Programming Project 2

This semester you will be writing a program that will be an interactive game, similar to minesweeper. For those students not familiar with the game, a two dimensional grid is presented to a user, which starts off unswept, and contains some number of hidden mines. This blank grid looks like the following:

With such a game, a user would normally click on various tiles, trying to avoid clicking on a mine. The objective is to click on all non-mine tiles. If a mine in clicked, the game is lost and is over. If a non-mine tile is clicked, it will be displayed, either as an integer between one and eight, indicating the number of neighboring mines to that tile, or, if there are no neighboring mines, the tile is marked as viewed, and all of its neighboring empty tiles are also revealed. For example, a player partly through the game may see something like the following:

In the example above, the user has the option of flagging tiles that they think are mines, but this is done with a right-mouse click, rather than a left. The user wins the game when they have revealed every non-mine tile by clicking on it:

This semester you will be building a textual version of the minesweeper game, which is simplified for easier implementation (for example, our games won't have timers or graphical elements). You will have four programming assignments, including this one, which will help you build the game by the end of the semester. Each programming assignment will build on the previous one.

Rather than write this project at once, we will break the project down into several two-week sub-projects that are due throughout the semester. The rest of this document will detail the first such assignment.


This first assignment will ask you to write some code that will help you in playing the game later on. You will complete two functions available in the template file for You should save that template file under the name

You will have to do three things for this assignment:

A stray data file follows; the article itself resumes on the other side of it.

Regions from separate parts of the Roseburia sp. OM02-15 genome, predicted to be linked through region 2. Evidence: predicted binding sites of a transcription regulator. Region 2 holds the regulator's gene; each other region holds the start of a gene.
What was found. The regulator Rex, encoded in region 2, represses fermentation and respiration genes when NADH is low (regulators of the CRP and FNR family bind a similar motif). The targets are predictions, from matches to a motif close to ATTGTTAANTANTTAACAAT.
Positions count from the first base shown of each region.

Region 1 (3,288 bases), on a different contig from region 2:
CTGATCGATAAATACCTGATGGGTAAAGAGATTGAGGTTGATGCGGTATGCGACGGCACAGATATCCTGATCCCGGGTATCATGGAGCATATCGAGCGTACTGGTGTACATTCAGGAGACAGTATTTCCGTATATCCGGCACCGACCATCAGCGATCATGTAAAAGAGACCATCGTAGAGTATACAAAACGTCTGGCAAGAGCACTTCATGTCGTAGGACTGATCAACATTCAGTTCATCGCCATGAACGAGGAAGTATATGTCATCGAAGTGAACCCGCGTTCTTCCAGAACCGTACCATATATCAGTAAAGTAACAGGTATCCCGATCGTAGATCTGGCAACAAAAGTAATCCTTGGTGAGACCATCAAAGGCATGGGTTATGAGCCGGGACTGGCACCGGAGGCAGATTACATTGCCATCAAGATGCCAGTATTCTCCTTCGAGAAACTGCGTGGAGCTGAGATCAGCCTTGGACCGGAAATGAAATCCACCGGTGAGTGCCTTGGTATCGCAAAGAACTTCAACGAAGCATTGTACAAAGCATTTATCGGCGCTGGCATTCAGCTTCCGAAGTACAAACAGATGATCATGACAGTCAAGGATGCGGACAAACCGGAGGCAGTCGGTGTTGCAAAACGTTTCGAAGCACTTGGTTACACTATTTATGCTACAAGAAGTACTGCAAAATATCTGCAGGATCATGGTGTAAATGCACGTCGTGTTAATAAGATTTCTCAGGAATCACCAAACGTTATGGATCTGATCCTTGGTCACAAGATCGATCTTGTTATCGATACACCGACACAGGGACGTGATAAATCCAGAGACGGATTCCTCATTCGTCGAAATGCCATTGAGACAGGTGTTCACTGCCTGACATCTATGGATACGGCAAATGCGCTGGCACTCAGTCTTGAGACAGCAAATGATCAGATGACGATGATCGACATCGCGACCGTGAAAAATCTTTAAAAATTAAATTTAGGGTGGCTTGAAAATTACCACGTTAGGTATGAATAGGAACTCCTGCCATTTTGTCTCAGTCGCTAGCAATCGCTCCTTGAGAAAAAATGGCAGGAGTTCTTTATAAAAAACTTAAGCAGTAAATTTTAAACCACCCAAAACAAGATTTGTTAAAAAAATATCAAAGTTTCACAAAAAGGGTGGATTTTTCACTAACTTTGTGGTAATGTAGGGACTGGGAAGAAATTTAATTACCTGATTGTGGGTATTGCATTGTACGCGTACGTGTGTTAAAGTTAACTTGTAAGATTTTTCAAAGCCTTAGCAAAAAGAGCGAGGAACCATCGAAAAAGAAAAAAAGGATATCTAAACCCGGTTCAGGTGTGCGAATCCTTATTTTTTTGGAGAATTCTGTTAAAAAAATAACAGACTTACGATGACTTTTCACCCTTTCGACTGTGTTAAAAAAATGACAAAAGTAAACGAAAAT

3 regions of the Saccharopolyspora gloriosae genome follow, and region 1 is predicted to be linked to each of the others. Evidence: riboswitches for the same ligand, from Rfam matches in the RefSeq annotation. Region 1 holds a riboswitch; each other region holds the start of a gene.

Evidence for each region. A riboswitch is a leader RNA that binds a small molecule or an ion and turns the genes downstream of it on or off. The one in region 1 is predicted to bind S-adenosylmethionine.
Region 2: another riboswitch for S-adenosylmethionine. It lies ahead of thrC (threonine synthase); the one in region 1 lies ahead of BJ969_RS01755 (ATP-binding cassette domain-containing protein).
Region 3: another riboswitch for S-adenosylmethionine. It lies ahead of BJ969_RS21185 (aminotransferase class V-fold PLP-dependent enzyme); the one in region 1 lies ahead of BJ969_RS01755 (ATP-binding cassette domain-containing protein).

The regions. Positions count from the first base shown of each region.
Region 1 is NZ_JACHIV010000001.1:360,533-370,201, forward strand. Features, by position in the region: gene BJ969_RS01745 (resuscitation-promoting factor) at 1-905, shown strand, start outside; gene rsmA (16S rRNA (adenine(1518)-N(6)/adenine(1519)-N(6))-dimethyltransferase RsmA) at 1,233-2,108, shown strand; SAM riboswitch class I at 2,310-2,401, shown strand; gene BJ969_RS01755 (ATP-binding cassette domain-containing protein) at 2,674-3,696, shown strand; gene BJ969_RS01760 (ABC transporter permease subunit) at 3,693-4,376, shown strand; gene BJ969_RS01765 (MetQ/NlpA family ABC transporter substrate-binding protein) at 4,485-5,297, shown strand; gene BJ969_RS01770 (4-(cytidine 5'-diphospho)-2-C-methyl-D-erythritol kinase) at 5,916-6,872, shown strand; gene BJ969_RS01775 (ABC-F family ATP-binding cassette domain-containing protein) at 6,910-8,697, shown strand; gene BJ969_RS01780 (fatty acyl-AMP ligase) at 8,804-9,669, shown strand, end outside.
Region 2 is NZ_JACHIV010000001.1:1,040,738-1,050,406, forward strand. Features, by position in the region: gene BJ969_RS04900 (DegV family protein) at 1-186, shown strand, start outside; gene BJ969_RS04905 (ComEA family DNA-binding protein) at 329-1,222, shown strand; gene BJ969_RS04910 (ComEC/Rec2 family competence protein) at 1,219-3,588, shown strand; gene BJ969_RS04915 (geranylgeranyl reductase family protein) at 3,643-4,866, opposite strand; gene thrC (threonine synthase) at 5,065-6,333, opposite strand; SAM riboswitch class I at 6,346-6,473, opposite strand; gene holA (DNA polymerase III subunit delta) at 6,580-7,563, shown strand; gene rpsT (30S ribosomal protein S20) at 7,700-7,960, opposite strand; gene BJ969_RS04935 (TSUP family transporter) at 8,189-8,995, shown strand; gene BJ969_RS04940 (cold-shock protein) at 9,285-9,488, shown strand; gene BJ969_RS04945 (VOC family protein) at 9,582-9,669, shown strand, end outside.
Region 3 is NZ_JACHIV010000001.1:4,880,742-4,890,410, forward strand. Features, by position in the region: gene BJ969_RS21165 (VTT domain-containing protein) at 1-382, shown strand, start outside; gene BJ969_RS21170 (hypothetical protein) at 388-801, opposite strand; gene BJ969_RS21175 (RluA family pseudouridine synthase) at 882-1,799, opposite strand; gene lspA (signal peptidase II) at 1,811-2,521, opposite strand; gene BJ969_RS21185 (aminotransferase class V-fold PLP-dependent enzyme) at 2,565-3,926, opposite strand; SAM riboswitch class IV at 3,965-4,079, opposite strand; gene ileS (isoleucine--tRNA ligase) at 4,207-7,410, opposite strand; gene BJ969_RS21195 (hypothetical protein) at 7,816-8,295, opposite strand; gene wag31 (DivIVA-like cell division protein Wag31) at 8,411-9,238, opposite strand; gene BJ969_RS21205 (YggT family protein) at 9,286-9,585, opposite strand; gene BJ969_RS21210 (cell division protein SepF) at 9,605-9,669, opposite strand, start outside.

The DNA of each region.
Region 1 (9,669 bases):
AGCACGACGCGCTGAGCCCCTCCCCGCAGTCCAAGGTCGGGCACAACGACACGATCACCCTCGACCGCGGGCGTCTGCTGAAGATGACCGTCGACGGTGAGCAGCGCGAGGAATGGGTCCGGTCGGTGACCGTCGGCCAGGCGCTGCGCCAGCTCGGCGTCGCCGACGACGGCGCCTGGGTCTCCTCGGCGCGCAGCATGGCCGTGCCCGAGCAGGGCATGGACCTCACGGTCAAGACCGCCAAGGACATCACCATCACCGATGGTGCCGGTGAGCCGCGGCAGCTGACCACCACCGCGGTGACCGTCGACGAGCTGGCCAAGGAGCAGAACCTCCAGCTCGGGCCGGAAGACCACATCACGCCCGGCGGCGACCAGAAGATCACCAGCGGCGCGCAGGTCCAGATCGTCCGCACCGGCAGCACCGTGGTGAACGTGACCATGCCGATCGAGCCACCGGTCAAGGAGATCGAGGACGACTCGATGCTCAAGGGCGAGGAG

Ideally, you should write your test cases before you write your code. In doing so, your test cases will all initially fail (because you haven't written any code), but that's fine. So, next we're going to explain what the two functions above are supposed to do, and then we'll explain how to format your test cases so you can get credit for them on Marmoset, and how you can run these test cases on code you will write.

The getNeighborLabels function takes as arguments, or already knows the value of, the boardWidth and a current tile called me. You can imagine the user has entered these values, and they are stored in variables called boardWidth and me; you do not need to ask the user to enter these values. In general the tiles of a board are always numbered, starting at zero. For example, on a board with a width of 4 and a height of 3, the tiles would be labeled as:
 0   1   2   3 
 4   5   6   7 
 8   9  10 11

For this function, you will simply be performing the following calculations and storing each value in a string:
me – boardWidth – 1 me – boardWidth me – boardWidth + 1
me – 1 me me + 1
me + boardWidth – 1 me + boardWidth me + boardWidth+ 1

Your function should find all the neighbors of the tile me, and return them as a string with the tiles in sorted order (if you write your algorithm "the easy way," it will be natural for the tiles to be in sorted order). For example, a call to the function with getNeighborLabels(5,0) (here 5 is the boardWidth and 0 is the me argument) would return the string of neighbors "[1, 4, 5, 6]". Each list will start and end with a bracket, and each element of the list will be separated from a previous element by a comma and then a space.

If the board provided is invalid, (i.e. its width is not a natural number), your function should return a string of "invalid board!". You may assume that the me tile will always be an integer, however your method should never return any negative neighbors, as these will be impossible to fit on any board. Note that we don't know if the me tile provided is ever too large, because we do not have the height of the board in this function. You can always assume that the board that would be calling this function provides a valid me tile for this project, and that all arguments are integers. If one of the neighbors has the same value as the me, you should include that in the result. Your result should also NOT have any duplicates - you need to check that you didn't already add a tile like that to the string, before adding it.
Although your function above will work in cases where the me tile is in the middle of the board, it will calculate incorrect values if the tile is along an edge. Therefore, we are going to write another function to verify the labels returned by the function above.